Robin Pocornie’s complaint against the VU for their use of Proctorio, which had trouble detecting her face as a person of colour, is part of larger and international story as an article in Wired shows.
Morgan Meaker not only speaks to Robin, but records the experience of another student who was forced to use Proctorio. Meaker writes:
Amaya Ross says her college in Ohio still uses anti-cheating software. But every time she logs in, she feels anxious that her experience during the pandemic will repeat itself. Ross, who is Black, also says she couldn’t access her test when she first encountered the software back in 2021. “It just kept saying: We can’t recognize your face,” says Ross, who was 20 at the time. After receiving that message three or four times, she started playing around with nearby lamps and the window blinds. She even tried taking a test standing up, directly underneath her ceiling light.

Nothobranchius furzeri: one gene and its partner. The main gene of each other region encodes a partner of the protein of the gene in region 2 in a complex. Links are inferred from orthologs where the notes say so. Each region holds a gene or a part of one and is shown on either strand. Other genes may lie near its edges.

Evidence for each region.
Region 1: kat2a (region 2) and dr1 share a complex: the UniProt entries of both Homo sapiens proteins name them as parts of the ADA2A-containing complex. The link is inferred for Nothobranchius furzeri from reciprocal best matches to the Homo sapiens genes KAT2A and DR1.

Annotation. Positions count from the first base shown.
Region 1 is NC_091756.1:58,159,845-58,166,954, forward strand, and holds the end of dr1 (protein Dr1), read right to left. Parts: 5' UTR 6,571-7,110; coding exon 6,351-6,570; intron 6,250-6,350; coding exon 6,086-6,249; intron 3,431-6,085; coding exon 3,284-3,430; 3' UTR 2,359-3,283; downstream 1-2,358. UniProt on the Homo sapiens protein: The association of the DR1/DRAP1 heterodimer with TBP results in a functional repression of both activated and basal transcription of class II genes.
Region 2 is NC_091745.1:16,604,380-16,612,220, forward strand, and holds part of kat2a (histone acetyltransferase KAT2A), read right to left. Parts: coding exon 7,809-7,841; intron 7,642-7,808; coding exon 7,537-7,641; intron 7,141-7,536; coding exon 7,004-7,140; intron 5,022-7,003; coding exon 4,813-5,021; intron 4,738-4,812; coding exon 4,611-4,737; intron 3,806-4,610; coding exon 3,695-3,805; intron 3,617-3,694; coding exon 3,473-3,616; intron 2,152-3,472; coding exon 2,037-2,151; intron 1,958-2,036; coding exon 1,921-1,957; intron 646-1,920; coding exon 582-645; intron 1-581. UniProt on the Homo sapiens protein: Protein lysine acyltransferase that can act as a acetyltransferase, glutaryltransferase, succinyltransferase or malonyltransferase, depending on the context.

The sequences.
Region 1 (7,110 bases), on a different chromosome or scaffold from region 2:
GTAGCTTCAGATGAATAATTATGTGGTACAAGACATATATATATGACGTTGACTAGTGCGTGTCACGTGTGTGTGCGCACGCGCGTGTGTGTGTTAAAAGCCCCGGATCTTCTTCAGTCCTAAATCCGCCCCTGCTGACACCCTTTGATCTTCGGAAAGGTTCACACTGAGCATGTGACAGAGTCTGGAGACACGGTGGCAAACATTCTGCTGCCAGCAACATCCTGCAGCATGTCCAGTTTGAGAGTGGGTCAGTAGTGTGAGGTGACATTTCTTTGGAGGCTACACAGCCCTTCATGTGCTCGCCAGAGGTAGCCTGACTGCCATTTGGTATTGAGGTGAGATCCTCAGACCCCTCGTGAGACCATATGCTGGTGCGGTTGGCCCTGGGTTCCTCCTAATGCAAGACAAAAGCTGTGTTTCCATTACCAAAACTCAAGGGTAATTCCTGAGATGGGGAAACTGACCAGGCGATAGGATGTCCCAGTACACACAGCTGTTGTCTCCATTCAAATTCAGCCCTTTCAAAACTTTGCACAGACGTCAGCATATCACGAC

Eventually she discovered that if she balanced an LED flashlight on a shelf near her desk and directed it straight at her face, she was able to take her science test—even though the light was almost blinding. She compares the experience to driving at night with a car approaching from the other direction with its headlights on full-beam. “You just had to power through until it was done,” she says.
And Ross wasn’t the only one at her university:
When Ross asked some of her Black or darker-skinned friends about the software, a lot of them had experienced similar problems. “But then I asked my white friends and they’re like, ‘I’m taking tests in the dark,’” she says.
See: This Student Is Taking On ‘Biased’ Exam Software at Wired.
Image generated with DALL·E (prompt: “Driving at night with a car approaching from the other direction with its headlights on full-beam”).